RACINE — What can a landlord do when a tenant doesn’t pay?
If the landlord kicks someone out, they definitely won’t be collecting rent until a new tenant moves in. But letting someone stay if they aren’t able to pay can lead to months of back rent, and it sets an unprofitable precedent. Not to mention, tenants may never get enough money together to cover the missed payments.
This is one of the issues landlords from the Southern Wisconsin Landlords Association talked about Thursday with Racine’s Affirmative Action and Human Rights Commission. Two Racine aldermen, Mary Land and John Tate II, along with several other community leaders, sit on the AAHRC. Mayor Cory Mason has attended each of the last two meetings, including the one Thursday night at City Hall, 730 Washington Ave.
Mark Russell, 57, was born in the Oxford, England and has lived in the Midwest since 2000. He manages upward of 40 units in Racine and Kenosha counties, and he is proud to say that he’s only evicted one tenant since becoming a landlord in the U.S. in 2016.
With the rest of his tenants, Russell says that his anti-evictions stance has driven him in debt at times. The only people he will evict are those “who keep pushing” back their payments and asking for extensions month after month without a reasonable excuse.
For example, Russell talked about a married couple who live in one of his properties who both suffered heart attacks within a month of each other. Neither was able to work, or pay rent. Now, Social Security payments are coming in, and they’ve been set up on a payment plan to start paying rent again, in addition to covering the months they missed. It’ll take a while, but Russell expects to make his money back.
“By the time Social Security comes around, it could be months,” Russell said.
Being lenient can put Russell in a hole from time to time, but he thinks it is ethically wrong to kick someone out if they’re facing unexpected medical expenses, especially if they’re going to be able to start paying again soon.
“I have a social responsibility,” he said. “I can (make a profit) while being socially correct.”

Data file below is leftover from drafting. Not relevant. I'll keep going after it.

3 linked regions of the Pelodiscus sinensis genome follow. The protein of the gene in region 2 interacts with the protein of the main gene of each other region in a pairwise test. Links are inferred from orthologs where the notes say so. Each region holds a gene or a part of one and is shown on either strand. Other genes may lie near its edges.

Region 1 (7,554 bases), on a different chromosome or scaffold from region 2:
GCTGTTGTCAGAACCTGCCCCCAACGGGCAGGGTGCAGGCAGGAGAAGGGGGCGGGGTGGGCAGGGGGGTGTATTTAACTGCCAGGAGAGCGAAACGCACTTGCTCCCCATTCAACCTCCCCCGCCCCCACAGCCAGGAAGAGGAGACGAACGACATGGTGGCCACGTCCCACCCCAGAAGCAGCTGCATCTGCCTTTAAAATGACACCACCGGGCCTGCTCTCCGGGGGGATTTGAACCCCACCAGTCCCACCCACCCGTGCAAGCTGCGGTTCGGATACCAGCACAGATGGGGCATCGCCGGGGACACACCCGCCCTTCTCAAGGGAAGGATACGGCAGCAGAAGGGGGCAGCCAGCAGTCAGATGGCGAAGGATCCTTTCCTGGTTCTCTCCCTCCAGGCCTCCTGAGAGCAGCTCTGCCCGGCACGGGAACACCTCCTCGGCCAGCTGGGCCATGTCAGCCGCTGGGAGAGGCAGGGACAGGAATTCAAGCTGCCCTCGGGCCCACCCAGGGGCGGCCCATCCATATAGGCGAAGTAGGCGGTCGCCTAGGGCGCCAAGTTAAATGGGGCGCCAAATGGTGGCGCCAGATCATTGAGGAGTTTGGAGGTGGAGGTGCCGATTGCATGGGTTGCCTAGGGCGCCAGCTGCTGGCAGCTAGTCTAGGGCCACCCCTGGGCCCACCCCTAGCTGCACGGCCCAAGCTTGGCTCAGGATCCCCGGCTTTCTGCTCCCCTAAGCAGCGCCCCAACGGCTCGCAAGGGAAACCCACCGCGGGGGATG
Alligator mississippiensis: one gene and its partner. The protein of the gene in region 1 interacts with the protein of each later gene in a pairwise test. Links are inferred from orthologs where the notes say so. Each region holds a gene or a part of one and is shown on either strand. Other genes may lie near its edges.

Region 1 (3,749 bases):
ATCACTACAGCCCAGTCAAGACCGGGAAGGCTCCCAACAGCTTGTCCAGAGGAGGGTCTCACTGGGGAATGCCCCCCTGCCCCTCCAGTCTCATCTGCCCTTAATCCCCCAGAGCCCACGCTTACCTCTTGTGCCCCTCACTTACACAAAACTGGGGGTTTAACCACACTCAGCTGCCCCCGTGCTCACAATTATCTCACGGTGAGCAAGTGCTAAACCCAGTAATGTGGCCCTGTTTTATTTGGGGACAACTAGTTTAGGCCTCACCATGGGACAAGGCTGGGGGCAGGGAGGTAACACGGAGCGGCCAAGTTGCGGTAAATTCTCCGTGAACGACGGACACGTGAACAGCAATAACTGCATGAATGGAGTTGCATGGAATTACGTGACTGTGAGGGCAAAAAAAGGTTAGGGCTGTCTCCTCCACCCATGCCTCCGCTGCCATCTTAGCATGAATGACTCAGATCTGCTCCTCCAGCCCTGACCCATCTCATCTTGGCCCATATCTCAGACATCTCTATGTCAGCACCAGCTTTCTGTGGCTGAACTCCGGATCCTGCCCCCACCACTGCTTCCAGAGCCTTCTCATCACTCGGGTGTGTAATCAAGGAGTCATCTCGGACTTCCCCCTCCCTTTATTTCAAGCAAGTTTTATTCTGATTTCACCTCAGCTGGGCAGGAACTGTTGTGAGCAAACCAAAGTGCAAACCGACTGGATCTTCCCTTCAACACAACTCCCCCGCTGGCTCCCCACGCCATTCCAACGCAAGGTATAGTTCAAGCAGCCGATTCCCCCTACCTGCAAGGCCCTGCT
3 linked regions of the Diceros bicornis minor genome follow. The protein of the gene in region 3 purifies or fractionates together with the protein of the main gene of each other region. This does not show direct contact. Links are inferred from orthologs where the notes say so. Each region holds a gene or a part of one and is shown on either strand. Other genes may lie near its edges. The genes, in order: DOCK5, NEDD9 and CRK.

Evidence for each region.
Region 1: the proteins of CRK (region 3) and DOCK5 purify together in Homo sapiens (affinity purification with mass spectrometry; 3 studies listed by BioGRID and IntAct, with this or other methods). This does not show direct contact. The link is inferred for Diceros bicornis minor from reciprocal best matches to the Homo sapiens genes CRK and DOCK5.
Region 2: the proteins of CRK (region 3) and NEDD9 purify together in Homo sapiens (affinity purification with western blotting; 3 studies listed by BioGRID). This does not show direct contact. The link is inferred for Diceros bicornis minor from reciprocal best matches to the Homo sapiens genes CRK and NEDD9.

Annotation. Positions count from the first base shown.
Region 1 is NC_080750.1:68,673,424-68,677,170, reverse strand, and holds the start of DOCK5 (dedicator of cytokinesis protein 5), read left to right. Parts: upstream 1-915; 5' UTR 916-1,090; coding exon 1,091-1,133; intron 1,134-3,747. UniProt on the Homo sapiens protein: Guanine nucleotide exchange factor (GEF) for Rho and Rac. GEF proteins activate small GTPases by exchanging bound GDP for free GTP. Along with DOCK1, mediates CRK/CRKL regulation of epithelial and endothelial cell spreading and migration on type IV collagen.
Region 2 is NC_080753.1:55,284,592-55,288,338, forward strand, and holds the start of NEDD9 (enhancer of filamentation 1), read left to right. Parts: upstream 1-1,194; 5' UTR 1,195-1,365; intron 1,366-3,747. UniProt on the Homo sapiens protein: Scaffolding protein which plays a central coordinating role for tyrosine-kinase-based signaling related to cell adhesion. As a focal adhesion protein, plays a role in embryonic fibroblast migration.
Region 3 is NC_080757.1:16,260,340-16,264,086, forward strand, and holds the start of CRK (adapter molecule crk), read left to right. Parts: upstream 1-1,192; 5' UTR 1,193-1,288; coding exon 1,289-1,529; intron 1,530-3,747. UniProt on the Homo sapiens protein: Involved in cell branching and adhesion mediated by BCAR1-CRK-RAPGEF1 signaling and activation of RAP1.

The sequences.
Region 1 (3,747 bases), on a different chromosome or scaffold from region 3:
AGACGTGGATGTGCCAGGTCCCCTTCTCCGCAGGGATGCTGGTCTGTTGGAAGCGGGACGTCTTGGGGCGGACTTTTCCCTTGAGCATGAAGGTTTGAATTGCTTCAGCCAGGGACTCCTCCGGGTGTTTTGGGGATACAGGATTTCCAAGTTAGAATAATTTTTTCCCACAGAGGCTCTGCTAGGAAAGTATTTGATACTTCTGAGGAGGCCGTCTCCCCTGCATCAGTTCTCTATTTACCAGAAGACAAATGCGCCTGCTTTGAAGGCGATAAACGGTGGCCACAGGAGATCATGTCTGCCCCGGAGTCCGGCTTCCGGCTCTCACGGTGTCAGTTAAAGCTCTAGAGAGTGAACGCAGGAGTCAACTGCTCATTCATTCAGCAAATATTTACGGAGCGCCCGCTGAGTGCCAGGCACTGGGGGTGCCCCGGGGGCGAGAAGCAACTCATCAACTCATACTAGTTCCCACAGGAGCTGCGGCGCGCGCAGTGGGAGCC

This policy is something that Jon Frickensmith, the president of the Southern Wisconsin Landlords Association, encourages.
“Evictions are bad for everyone. Landlords don’t want to evict anyone. Every time we have to get a new tenant, it costs us a lot of money,” Frickensmith explained at the commission meeting Thursday night. “Typically a landlord doesn’t start to evict someone for (missing) one month’s rent … I can’t imagine any landlord who would willingly go through an eviction process.”
An eviction is oftentimes more expensive than forgiving a couple months of rent for the landlord.
“The average vacancy costs us around $2,000. The average eviction can cost upwards of $5,000,” said landlord Chuck Albee at Thursday’s meeting, citing research from Landlordology.com.
This is because of the legal fees required to start the eviction process, serving legal documents to evictees, sometimes hiring a lawyer, and paying for sheriff’s deputies and a moving company on the day of the eviction, not to mention the lost rent.
“I have tenants literally laugh in my face about back rent. They just know what they’re going to do, they’re going to file bankruptcy,” Frickensmith said. “And now I’m the bad guy, so they don’t pay me.”
“Evictions are bad for everyone. Landlords don’t want to evict anyone. Every time we have to get a new tenant, it costs us a lot of money.” Jon Frickensmith, Southern Wisconsin Landlords Association president